Dreamthorp: A Book of Essays Written in the Country

Front Cover
Strahan, 1863 - English essays - 296 pages
 

What people are saying - Write a review

We haven't found any reviews in the usual places.

Other editions - View all

Common terms and phrases

Popular passages

Page 140 - What things have we seen Done at the Mermaid! heard words that have been So nimble, and so full of subtle flame, As if that every one (from whence they came) Had meant to put his whole wit in a jest, And had resolved to live a fool the rest Of his dull life...
Page 281 - I' the commonwealth I would by contraries Execute all things ; for no kind of traffic Would I admit ; no name of magistrate ; Letters should not be known : riches, poverty, And use of service, none ; contract, succession, Bourn, bound of land, tilth, vineyard, none : No use of metal, corn, or wine, or oil : No occupation ; all men idle, all ; And women too ; but innocent and pure : No sovereignty : — Seb.
Page 128 - And sullen Moloch fled, Hath left in shadows dread His burning idol all of blackest hue ; In vain with cymbals' ring They call the grisly king, In dismal dance about the furnace blue : The brutish gods of Nile as fast, Isis and Orus, and the dog Anubis, haste.
Page 129 - A power from the unknown God, A Promethean conqueror, came; Like a triumphal path he trod The thorns of death and shame. A mortal shape to him Was like the vapour dim Which the orient planet animates with light; Hell, Sin, and Slavery came, Like bloodhounds mild and tame, Nor preyed, until their Lord had taken flight; The moon of Mahomet Arose, and it shall set : While blazoned as on Heaven's immortal noon The cross leads generations on.
Page 128 - Not Typhon huge ending in snaky twine : Our Babe to show his Godhead true, Can in his swaddling bands control the damned crew.
Page 280 - And he said, What meanest thou by all this drove which I met? And he said, These are to find grace in the sight of my lord. And Esau said, I have enough, my brother ; keep that thou hast unto thyself.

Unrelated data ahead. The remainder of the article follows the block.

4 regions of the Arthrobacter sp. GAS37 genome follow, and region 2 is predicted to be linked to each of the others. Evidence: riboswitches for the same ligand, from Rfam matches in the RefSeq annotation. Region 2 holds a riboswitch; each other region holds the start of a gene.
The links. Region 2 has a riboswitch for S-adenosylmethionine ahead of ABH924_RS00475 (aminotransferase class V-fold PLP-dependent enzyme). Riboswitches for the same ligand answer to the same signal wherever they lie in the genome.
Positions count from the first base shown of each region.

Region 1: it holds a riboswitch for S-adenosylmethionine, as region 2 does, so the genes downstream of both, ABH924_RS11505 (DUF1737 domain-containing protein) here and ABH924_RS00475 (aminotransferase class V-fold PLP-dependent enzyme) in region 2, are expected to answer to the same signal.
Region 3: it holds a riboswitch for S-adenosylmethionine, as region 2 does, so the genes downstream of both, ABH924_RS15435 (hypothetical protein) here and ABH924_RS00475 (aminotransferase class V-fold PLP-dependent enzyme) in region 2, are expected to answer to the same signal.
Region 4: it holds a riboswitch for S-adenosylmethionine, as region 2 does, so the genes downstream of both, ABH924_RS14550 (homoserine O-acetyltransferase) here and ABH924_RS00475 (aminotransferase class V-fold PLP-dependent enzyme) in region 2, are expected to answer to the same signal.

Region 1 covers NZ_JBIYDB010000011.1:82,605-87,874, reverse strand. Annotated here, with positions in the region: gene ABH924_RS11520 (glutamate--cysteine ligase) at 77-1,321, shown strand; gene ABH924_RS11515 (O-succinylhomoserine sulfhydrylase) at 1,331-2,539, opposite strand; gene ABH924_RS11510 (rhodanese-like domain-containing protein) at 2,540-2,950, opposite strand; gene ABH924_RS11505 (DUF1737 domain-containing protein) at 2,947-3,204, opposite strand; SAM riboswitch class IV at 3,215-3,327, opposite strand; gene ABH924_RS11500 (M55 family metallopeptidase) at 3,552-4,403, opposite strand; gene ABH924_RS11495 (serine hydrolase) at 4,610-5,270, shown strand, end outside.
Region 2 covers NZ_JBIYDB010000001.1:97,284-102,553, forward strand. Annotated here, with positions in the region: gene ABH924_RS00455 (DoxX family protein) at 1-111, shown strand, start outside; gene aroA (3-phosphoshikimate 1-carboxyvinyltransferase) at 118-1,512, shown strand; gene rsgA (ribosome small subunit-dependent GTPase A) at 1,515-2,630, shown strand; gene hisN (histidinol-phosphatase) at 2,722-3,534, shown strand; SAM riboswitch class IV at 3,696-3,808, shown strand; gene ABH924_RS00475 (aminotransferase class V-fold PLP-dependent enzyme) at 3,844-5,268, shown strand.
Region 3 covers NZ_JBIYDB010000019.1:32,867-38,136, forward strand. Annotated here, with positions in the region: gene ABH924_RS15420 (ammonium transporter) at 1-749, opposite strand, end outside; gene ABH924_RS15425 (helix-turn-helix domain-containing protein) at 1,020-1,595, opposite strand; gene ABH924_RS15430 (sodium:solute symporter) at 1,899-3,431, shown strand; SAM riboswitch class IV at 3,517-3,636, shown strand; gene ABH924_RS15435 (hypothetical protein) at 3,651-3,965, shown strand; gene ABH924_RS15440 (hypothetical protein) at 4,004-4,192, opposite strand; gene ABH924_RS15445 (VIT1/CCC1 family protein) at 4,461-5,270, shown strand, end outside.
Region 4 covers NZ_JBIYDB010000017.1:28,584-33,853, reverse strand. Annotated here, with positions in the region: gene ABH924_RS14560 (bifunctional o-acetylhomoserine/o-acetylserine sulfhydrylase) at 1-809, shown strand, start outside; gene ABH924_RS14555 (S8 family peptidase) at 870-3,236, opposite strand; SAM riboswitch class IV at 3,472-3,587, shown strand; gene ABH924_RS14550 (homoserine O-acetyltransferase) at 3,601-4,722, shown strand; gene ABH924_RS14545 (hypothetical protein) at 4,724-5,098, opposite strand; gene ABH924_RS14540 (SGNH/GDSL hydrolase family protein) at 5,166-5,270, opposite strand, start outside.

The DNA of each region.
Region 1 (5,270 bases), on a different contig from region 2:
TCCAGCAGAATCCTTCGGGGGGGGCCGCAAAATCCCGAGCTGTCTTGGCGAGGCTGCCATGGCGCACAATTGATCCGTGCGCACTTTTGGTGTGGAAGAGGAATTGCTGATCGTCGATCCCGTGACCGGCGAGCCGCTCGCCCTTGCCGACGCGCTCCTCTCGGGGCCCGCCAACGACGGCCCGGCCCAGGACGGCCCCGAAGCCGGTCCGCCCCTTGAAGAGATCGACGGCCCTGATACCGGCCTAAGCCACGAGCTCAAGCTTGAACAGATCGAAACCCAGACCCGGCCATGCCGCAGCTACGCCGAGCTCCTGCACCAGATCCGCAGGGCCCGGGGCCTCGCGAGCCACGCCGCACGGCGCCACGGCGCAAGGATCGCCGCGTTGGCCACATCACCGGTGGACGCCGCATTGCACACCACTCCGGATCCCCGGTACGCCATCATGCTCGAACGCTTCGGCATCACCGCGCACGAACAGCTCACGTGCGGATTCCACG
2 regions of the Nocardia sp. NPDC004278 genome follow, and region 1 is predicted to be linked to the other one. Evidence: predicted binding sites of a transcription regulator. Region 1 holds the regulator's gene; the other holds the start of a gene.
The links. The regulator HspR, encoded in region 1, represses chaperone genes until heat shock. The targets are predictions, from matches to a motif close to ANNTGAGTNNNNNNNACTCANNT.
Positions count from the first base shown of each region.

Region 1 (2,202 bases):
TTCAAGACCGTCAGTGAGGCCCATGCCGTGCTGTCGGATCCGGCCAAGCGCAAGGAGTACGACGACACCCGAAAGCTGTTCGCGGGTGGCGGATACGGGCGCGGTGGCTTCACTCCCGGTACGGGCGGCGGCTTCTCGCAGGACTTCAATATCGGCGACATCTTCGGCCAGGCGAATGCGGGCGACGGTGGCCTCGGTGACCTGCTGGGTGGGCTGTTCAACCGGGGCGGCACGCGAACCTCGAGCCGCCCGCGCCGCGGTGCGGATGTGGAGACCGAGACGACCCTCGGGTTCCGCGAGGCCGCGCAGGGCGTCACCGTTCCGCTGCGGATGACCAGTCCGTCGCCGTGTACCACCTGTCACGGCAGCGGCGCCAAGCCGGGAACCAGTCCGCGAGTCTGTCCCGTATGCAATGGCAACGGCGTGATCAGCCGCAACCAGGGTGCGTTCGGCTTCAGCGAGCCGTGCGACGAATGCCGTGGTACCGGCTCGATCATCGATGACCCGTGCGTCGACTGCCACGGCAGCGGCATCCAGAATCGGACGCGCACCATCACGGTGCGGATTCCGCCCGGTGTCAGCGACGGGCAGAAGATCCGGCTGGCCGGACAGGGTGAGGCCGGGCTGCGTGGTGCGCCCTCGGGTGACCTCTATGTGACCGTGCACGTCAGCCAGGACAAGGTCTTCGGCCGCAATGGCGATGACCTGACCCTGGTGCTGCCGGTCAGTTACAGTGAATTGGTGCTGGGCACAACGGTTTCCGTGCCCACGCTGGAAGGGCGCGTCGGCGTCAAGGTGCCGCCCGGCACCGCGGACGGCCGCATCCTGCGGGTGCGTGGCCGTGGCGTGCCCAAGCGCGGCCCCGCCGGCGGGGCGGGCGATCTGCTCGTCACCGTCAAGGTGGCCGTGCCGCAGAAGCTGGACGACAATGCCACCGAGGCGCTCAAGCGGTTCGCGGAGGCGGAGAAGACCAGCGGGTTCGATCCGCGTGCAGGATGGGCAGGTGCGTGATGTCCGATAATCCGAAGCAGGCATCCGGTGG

Page 49 - It is worthy the observing, that there is no passion in the mind of man so weak, but it mates * and masters the fear of death; and therefore death is no such terrible enemy when a man hath so many attendants about him that can win the combat of him.
Page 49 - Fear preoccupateth it; nay we read, after Otho the emperor had slain himself, Pity (which is the tenderest of affections) provoked many to die, out of mere compassion to their sovereign, and as the truest sort of followers. Nay Seneca adds niceness and satiety: Cogita quamdiu eadem feceris; mori velle, non tantum fortis, aut miser, sed etiam fastidiosus potest.
Page 49 - It is as natural to die as to be born; and to a little infant, perhaps, the one is as painful as the other. He that dies in an earnest pursuit, is like one that is wounded in hot blood; who, for the time, scarce feels the hurt; and therefore a mind fixed and bent upon somewhat that is good, doth avert the dolours of death; but, above all, believe it, the sweetest canticle is, 'Nunc dimittis' when a man hath obtained worthy ends and expectations.
Page 49 - ... as painful as the other. He that dies in an earnest pursuit is like one that is wounded in hot blood, who for the time scarce feels the hurt' and therefore, a mind fixed and bent upon somewhat that is good, doth avert the dolours of death. But above all, believe it, the sweetest canticle is Nunc dimittis, when a man hath obtained worthy ends and expectations.

Bibliographic information